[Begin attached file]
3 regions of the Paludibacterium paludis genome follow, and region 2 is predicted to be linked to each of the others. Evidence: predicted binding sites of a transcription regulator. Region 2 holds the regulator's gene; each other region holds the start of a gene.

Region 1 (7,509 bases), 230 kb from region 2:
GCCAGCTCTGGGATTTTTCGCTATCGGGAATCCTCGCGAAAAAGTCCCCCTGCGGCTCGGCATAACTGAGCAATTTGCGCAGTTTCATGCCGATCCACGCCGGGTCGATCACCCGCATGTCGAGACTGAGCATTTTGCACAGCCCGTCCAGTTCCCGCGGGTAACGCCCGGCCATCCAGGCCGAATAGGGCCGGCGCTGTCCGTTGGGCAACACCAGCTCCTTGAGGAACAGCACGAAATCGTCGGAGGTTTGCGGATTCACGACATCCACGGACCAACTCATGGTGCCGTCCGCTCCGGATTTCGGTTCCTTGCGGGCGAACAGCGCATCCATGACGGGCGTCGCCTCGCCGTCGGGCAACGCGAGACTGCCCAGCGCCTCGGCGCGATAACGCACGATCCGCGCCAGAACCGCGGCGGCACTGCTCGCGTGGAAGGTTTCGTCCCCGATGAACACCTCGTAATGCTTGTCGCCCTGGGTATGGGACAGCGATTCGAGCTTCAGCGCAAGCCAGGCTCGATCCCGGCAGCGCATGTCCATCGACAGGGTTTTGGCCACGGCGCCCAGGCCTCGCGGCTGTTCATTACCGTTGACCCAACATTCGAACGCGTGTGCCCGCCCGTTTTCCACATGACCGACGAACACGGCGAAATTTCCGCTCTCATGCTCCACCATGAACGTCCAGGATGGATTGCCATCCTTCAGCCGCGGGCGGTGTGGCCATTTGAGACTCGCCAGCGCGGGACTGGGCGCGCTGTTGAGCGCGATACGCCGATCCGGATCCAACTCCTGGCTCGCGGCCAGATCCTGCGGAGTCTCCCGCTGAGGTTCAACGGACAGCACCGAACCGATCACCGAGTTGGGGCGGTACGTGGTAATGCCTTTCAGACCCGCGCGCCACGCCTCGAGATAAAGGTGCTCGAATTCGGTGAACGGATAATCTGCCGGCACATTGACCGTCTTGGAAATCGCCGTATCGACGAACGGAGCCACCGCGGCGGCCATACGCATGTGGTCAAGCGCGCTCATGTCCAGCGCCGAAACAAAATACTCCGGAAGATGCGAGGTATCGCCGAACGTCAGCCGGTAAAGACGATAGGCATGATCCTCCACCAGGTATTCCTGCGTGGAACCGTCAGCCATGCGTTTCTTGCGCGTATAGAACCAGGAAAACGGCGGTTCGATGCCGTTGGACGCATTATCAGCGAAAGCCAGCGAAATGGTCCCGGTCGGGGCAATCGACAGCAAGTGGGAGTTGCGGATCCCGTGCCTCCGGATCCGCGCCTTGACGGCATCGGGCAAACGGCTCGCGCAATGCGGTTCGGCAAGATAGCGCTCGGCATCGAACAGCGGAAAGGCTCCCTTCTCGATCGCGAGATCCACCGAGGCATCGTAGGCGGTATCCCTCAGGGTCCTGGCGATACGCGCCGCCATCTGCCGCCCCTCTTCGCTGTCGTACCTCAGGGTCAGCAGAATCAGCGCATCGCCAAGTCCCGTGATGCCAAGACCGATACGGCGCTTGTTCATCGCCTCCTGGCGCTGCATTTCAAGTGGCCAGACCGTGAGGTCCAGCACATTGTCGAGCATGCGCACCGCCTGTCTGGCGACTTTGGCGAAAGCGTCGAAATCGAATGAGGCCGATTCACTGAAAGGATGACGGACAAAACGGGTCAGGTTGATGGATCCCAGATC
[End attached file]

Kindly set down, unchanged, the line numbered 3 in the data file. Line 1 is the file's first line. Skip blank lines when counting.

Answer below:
GCCAGCTCTGGGATTTTTCGCTATCGGGAATCCTCGCGAAAAAGTCCCCCTGCGGCTCGGCATAACTGAGCAATTTGCGCAGTTTCATGCCGATCCACGCCGGGTCGATCACCCGCATGTCGAGACTGAGCATTTTGCACAGCCCGTCCAGTTCCCGCGGGTAACGCCCGGCCATCCAGGCCGAATAGGGCCGGCGCTGTCCGTTGGGCAACACCAGCTCCTTGAGGAACAGCACGAAATCGTCGGAGGTTTGCGGATTCACGACATCCACGGACCAACTCATGGTGCCGTCCGCTCCGGATTTCGGTTCCTTGCGGGCGAACAGCGCATCCATGACGGGCGTCGCCTCGCCGTCGGGCAACGCGAGACTGCCCAGCGCCTCGGCGCGATAACGCACGATCCGCGCCAGAACCGCGGCGGCACTGCTCGCGTGGAAGGTTTCGTCCCCGATGAACACCTCGTAATGCTTGTCGCCCTGGGTATGGGACAGCGATTCGAGCTTCAGCGCAAGCCAGGCTCGATCCCGGCAGCGCATGTCCATCGACAGGGTTTTGGCCACGGCGCCCAGGCCTCGCGGCTGTTCATTACCGTTGACCCAACATTCGAACGCGTGTGCCCGCCCGTTTTCCACATGACCGACGAACACGGCGAAATTTCCGCTCTCATGCTCCACCATGAACGTCCAGGATGGATTGCCATCCTTCAGCCGCGGGCGGTGTGGCCATTTGAGACTCGCCAGCGCGGGACTGGGCGCGCTGTTGAGCGCGATACGCCGATCCGGATCCAACTCCTGGCTCGCGGCCAGATCCTGCGGAGTCTCCCGCTGAGGTTCAACGGACAGCACCGAACCGATCACCGAGTTGGGGCGGTACGTGGTAATGCCTTTCAGACCCGCGCGCCACGCCTCGAGATAAAGGTGCTCGAATTCGGTGAACGGATAATCTGCCGGCACATTGACCGTCTTGGAAATCGCCGTATCGACGAACGGAGCCACCGCGGCGGCCATACGCATGTGGTCAAGCGCGCTCATGTCCAGCGCCGAAACAAAATACTCCGGAAGATGCGAGGTATCGCCGAACGTCAGCCGGTAAAGACGATAGGCATGATCCTCCACCAGGTATTCCTGCGTGGAACCGTCAGCCATGCGTTTCTTGCGCGTATAGAACCAGGAAAACGGCGGTTCGATGCCGTTGGACGCATTATCAGCGAAAGCCAGCGAAATGGTCCCGGTCGGGGCAATCGACAGCAAGTGGGAGTTGCGGATCCCGTGCCTCCGGATCCGCGCCTTGACGGCATCGGGCAAACGGCTCGCGCAATGCGGTTCGGCAAGATAGCGCTCGGCATCGAACAGCGGAAAGGCTCCCTTCTCGATCGCGAGATCCACCGAGGCATCGTAGGCGGTATCCCTCAGGGTCCTGGCGATACGCGCCGCCATCTGCCGCCCCTCTTCGCTGTCGTACCTCAGGGTCAGCAGAATCAGCGCATCGCCAAGTCCCGTGATGCCAAGACCGATACGGCGCTTGTTCATCGCCTCCTGGCGCTGCATTTCAAGTGGCCAGACCGTGAGGTCCAGCACATTGTCGAGCATGCGCACCGCCTGTCTGGCGACTTTGGCGAAAGCGTCGAAATCGAATGAGGCCGATTCACTGAAAGGATGACGGACAAAACGGGTCAGGTTGATGGATCCCAGATC